The Many Robin Hoods 6

Robert Fitzooth

In 1746 Dr William Stukeley produced a false pedigree or family tree, in which he indicated that Robert Fitzooth was commonly called Robin Hood, pretended earl of Huntington.(1) This was the result of confused information he had obtained from William Dugdale’s Baronage of 1675, itself  not completely accurate. Stukeley also had the Fitzooths as lord of Kime, their pedigree is well established, but the family of Fitzooth has never been traced.

In 1795 Joseph Ritson in his Robin Hood, followed Stukeley, he writes; ‘His extraction was noble, and his true name Robert Fitzooth, which vulgar pronunciation easily corrupted into Robin Hood. He is frequently stiled, and commonly reputed to have been earl of Huntingdon’. Ritson also followed the Sloan manuscript with his statement, ‘Robin Hood was born at Locksley in the county of Nottingham in the reign of king Henry the second, and about the year of Christ 1160’.

In his book The Quest for Robin Hood(1987) Jim Lees used Stukeley’s pedigree to connect Robin Hood with  Robert de Kyme, a knight who was outlawed in 1226 and again in 1265, after the battle of Evesham.

1. Palaeographia Britannica, No. 11, p. 115.

Robert Fitzodo

J.R. Planche published his paper, A Ramble with Robin Hood, in 1864. Planche believed that Stukeley had confused the name Fitzooth with  Fitzodo, a family which appears in Dugdale’s Baronage. This family apparently became lords of Loxley, a village in Warwickshire.  Planche believed that Robert Fitz Odo, lord of Loxley Manor from the reign of Henry II until 1196, was the original Robin Hood. The name is not only recorded in Dugdale’s Baronage of 1675, but also appears in the Book of Fees, the deeds from the priory of nearby Kenilworth. In the contemporary Book of Fees Robert Fitz Odo, knight of Loxley Manor, is recorded as selling 120 acres of his land to the canons of Kenilworth in the late twelfth century. The word Fitz means ‘illegitimate son of’ and, in the early Norman period, many nobles continued to incorporate the affix to show their descent from some famous or landed figure. The Fitz Odos, seem to have been descended from Bishop Odo, William the Conqueror’s half-brother, who died in 1097. Using the name Fitz was not considered belittling, but an indication that the claimant had noble blood. Sometimes an individual might drop the ‘Fitz’ part of the name, as it could draw attention to the fact that his line of descent was not legitimate, and he might therefore have no legal claim to titles or estates. Robert could therefore have been known simply as Robert Odo, or Robert Ode during his lifetime, and he was living in Loxley.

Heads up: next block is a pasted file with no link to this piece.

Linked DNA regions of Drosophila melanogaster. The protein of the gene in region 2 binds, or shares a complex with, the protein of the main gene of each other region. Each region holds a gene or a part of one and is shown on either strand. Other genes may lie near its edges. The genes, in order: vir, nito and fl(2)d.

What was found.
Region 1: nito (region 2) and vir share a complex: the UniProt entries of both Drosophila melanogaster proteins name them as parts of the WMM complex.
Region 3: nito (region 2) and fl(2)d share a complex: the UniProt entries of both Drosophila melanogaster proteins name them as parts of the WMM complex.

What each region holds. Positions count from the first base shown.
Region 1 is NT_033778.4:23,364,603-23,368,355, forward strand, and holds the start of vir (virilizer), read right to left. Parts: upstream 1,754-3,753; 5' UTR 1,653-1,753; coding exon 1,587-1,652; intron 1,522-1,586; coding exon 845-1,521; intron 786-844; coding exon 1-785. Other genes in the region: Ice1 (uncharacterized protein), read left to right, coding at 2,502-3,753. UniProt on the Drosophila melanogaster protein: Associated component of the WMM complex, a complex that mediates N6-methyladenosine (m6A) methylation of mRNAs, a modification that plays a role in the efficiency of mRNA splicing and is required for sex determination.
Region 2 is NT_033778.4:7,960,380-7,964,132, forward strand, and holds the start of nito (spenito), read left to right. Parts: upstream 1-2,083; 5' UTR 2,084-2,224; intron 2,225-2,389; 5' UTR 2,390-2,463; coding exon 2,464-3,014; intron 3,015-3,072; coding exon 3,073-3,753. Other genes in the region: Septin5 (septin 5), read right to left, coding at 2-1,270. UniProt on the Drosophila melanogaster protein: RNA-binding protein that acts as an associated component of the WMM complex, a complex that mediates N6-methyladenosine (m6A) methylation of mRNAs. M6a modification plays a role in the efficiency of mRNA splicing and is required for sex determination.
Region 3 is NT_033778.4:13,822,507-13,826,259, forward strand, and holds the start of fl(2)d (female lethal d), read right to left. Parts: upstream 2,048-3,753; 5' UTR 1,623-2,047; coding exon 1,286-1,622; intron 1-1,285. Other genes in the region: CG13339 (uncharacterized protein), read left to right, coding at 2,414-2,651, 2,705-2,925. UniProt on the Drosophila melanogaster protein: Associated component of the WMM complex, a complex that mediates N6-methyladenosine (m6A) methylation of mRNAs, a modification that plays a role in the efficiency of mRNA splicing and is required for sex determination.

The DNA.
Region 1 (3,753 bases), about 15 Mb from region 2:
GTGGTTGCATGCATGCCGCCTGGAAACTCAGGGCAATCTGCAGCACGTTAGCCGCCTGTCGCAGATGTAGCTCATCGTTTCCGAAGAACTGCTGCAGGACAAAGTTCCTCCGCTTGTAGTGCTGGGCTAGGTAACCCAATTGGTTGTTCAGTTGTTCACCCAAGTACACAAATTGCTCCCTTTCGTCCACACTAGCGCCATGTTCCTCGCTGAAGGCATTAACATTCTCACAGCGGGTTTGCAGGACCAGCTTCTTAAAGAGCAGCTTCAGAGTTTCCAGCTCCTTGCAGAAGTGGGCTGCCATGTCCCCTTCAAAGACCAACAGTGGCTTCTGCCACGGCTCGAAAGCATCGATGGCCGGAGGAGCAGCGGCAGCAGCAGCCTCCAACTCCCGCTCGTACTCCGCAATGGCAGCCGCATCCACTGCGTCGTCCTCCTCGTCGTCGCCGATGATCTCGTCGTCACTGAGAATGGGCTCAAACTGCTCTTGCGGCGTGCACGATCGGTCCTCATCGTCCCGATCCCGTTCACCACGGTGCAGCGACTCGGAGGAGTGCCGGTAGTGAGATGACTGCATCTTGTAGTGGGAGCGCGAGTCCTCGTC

According to the contemporary Curia Register (Register of Arms) he was no longer a knight in 1196. Although this may indicate his death, Planche discovered evidence that Robert Fitz Odo was still alive in 1203, as Dugdale records a Robert Fitz Odo in nearby Harbury in that year. This Robert of Harbury is also mentioned in the Feet of Fines. If these Roberts are the same person then, in 1196, he was stripped of his knighthood. Moreover, he appears to have been disinherited; according to Dugdale, Robert’s son-in-law, Peter de Mora, inherited most of the estate in that year. (This is known from a reference in the Feet of Fines in which Peter’s grandson bequeathed Loxley Manor to Kenilworth Priory in 1253.) It appears then that Robert Fitz Odo was disinherited during the reign of Richard I, although it is impossible to say if he is the Robin Hood referred to by John Major in the early sixteenth century. With all his research, Planche failed to prove that Robert Fitz Odo was ever an outlaw, or in any way associated with the  Robin Hood of legend.

This section on Robert Fitzodo contains information found in Robin Hood the Man Behind the Myth, (Phillips and Keatman, 1995, pp.135-137). See also; Victoria County History: A History of the County of Warwick: Volume 3: Barlichway hundred, Philip Styles, pp. 129-134 (1945).